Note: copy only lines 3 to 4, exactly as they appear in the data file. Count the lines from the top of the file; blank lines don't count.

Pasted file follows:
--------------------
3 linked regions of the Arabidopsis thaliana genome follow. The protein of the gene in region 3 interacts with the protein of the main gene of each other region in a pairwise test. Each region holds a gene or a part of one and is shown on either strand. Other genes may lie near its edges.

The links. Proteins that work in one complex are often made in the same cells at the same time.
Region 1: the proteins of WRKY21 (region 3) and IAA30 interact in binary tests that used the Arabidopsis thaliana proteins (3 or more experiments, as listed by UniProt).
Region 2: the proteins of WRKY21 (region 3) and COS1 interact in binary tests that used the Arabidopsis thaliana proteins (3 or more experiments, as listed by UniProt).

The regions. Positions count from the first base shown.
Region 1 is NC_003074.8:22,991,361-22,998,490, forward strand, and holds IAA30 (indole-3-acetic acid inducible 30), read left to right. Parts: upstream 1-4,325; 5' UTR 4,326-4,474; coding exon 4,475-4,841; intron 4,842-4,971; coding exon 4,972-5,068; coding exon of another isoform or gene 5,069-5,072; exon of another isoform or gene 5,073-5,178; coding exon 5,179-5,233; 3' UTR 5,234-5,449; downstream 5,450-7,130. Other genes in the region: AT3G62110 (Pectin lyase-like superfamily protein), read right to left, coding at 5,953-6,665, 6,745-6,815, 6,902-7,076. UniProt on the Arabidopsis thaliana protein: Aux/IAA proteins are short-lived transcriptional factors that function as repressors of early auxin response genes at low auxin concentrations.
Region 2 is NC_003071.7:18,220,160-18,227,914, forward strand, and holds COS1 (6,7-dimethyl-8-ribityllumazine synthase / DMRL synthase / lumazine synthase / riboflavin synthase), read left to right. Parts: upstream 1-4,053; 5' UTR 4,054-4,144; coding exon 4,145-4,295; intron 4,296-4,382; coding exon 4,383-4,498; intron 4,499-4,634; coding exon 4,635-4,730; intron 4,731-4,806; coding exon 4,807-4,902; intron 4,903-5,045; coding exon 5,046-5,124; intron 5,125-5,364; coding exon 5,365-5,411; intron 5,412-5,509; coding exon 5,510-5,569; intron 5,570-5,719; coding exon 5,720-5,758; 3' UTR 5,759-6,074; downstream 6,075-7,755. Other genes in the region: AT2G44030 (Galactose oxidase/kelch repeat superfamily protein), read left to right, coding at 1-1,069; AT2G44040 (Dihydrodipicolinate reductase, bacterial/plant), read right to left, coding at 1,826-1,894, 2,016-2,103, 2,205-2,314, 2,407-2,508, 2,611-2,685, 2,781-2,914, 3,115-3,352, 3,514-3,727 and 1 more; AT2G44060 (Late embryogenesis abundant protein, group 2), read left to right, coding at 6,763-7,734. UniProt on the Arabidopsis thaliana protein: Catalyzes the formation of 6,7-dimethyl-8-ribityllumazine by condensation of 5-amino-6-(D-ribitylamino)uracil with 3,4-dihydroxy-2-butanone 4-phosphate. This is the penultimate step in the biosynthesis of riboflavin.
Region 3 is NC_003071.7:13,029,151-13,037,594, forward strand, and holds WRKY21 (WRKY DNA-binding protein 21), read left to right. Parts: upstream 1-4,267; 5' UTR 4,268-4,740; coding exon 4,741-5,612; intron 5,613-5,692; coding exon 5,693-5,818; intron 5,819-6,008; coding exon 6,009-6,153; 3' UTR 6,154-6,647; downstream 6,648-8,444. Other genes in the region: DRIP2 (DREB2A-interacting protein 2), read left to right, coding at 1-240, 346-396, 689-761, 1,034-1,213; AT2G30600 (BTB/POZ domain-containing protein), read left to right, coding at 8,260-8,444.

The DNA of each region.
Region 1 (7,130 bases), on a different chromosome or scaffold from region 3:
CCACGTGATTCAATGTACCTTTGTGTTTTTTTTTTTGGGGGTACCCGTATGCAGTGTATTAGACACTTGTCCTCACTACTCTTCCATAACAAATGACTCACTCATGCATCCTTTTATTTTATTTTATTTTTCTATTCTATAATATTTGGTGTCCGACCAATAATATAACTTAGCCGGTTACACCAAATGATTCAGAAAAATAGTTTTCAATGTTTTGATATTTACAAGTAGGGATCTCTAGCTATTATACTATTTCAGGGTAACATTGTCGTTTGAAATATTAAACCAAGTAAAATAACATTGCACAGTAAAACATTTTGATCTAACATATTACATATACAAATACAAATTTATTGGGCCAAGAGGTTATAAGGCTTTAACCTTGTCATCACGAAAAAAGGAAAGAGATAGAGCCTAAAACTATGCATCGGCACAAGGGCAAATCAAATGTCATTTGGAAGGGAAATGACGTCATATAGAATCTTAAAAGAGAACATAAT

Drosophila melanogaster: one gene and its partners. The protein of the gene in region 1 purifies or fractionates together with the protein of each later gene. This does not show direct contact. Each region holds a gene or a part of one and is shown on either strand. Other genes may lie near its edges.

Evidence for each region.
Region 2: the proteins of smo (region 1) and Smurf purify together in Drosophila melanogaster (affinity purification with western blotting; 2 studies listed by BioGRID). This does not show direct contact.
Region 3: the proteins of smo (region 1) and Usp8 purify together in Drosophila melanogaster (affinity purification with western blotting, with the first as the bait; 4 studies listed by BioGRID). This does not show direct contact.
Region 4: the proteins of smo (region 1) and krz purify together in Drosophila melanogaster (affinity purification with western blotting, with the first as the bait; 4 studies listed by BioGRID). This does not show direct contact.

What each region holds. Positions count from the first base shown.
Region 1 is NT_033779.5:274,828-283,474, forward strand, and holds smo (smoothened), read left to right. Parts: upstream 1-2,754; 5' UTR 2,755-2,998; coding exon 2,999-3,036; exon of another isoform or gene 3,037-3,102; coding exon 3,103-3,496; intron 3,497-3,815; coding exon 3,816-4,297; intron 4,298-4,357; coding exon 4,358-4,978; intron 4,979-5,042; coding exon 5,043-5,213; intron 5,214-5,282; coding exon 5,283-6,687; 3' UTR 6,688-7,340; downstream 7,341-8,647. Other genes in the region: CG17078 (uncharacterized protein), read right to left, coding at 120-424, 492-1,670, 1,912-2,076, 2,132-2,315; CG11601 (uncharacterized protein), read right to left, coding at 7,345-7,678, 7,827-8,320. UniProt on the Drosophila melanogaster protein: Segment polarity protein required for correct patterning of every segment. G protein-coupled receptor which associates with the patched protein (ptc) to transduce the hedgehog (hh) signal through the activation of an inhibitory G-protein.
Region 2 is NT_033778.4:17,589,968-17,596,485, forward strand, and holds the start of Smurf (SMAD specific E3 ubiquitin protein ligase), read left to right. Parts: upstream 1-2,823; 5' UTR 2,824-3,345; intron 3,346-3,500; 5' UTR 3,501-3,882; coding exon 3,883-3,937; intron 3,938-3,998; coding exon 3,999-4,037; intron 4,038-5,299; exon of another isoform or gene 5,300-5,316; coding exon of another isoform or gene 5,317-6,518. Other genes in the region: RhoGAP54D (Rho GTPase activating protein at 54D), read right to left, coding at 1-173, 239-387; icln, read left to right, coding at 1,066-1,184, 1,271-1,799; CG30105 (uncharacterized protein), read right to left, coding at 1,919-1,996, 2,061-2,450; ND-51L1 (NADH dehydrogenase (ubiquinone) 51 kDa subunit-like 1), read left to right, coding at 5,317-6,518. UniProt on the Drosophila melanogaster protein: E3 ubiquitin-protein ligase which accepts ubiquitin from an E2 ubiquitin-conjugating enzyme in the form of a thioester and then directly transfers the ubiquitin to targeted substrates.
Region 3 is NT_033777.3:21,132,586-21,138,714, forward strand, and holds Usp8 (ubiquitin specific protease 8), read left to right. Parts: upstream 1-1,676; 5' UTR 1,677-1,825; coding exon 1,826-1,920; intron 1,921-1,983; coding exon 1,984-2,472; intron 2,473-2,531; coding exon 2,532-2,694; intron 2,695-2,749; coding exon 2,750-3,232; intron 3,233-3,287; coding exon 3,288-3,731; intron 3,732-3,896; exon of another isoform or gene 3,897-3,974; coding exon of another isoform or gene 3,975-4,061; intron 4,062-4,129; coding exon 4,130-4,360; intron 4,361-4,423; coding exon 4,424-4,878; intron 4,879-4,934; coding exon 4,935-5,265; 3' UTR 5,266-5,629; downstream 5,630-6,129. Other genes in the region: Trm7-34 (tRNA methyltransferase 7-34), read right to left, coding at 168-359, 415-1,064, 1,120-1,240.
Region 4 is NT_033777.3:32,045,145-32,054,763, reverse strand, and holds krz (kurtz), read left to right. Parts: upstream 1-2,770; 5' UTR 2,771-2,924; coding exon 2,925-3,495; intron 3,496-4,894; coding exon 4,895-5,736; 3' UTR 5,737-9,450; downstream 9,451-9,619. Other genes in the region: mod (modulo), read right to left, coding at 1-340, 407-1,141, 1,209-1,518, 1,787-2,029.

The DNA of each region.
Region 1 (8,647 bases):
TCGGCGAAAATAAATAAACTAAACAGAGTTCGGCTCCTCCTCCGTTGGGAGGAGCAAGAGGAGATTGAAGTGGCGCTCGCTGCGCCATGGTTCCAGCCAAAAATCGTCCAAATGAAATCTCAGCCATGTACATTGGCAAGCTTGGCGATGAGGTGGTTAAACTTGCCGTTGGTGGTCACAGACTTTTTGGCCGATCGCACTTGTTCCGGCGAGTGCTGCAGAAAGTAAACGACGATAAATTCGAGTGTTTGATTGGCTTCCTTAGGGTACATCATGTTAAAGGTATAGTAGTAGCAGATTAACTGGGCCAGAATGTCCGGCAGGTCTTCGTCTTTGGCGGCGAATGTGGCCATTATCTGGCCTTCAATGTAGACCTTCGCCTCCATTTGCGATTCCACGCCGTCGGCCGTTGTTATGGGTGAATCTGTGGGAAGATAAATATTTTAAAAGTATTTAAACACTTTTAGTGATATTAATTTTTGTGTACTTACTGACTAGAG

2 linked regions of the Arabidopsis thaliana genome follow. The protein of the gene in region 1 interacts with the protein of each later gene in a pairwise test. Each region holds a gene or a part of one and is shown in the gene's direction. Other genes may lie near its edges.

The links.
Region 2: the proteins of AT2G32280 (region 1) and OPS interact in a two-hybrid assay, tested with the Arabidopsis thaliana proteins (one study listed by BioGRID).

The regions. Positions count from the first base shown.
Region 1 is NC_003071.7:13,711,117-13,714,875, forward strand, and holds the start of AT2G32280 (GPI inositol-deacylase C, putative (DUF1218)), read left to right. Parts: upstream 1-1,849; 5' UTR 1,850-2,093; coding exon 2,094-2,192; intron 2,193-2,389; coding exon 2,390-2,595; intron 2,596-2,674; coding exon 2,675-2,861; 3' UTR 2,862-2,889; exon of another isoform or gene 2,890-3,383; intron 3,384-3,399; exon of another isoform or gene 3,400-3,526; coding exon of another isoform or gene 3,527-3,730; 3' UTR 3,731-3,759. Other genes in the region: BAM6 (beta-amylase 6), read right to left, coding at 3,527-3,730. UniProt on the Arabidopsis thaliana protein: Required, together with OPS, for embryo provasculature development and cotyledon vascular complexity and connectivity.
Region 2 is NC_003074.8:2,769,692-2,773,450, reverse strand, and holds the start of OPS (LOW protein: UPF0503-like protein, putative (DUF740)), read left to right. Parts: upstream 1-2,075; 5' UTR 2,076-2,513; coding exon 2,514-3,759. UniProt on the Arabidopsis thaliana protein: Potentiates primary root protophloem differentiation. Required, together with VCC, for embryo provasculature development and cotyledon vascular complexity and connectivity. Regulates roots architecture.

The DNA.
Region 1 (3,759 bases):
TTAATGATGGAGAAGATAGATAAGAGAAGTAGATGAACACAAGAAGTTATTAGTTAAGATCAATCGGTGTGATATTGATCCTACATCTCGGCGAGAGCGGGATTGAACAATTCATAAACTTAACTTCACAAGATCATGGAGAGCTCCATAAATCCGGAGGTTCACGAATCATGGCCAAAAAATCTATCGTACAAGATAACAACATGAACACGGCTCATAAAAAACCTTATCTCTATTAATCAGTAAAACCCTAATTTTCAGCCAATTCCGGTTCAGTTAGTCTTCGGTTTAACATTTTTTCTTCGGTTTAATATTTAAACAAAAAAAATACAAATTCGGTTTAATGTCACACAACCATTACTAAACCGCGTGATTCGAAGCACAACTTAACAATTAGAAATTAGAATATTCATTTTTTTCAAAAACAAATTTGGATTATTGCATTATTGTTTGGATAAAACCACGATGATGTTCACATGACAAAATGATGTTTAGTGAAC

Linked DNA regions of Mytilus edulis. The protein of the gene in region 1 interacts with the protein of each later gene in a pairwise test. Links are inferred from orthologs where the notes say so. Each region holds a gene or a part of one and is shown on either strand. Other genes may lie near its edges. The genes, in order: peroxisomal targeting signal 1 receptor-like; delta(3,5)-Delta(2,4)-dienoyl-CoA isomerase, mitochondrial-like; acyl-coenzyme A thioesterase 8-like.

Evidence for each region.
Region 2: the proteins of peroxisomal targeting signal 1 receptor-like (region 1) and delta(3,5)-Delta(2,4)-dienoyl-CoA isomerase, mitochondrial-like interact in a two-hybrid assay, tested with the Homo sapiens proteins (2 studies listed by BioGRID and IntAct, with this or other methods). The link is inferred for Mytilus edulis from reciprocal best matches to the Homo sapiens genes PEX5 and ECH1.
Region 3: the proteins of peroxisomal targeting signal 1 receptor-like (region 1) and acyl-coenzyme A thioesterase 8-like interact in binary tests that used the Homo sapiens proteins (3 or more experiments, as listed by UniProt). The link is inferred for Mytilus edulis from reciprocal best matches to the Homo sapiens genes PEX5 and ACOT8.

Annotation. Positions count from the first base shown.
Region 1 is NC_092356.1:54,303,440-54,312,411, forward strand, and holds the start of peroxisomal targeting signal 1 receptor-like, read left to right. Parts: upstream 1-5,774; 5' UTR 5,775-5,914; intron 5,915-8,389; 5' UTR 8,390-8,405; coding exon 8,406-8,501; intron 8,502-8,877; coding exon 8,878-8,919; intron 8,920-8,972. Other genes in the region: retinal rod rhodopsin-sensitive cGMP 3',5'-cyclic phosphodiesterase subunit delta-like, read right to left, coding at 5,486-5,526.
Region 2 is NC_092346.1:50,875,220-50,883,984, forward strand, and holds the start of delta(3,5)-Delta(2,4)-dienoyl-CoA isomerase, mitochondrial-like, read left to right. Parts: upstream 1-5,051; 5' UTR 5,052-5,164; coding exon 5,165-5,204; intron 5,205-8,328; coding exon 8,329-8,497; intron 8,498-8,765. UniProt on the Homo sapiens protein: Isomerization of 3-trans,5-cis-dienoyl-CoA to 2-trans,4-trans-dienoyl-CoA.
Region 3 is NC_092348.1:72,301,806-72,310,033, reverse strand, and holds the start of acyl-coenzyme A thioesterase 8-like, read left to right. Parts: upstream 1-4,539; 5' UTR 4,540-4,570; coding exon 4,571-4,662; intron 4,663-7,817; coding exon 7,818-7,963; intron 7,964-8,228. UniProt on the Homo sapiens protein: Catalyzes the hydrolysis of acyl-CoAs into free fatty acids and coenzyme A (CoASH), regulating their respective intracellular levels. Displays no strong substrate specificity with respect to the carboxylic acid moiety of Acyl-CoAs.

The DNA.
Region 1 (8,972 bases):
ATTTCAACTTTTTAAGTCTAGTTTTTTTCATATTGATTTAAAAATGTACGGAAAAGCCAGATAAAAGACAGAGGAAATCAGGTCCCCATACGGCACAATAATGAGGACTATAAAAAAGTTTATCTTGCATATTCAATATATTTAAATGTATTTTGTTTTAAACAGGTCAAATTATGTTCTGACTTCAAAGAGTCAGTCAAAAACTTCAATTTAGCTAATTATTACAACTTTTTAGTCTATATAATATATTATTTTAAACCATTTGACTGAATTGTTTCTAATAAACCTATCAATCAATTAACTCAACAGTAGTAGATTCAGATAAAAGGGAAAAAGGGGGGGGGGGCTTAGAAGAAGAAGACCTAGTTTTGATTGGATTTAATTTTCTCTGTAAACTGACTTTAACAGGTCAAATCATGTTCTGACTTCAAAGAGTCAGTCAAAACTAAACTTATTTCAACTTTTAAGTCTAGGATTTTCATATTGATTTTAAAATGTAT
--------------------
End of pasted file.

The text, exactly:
Region 1: the proteins of WRKY21 (region 3) and IAA30 interact in binary tests that used the Arabidopsis thaliana proteins (3 or more experiments, as listed by UniProt).
Region 2: the proteins of WRKY21 (region 3) and COS1 interact in binary tests that used the Arabidopsis thaliana proteins (3 or more experiments, as listed by UniProt).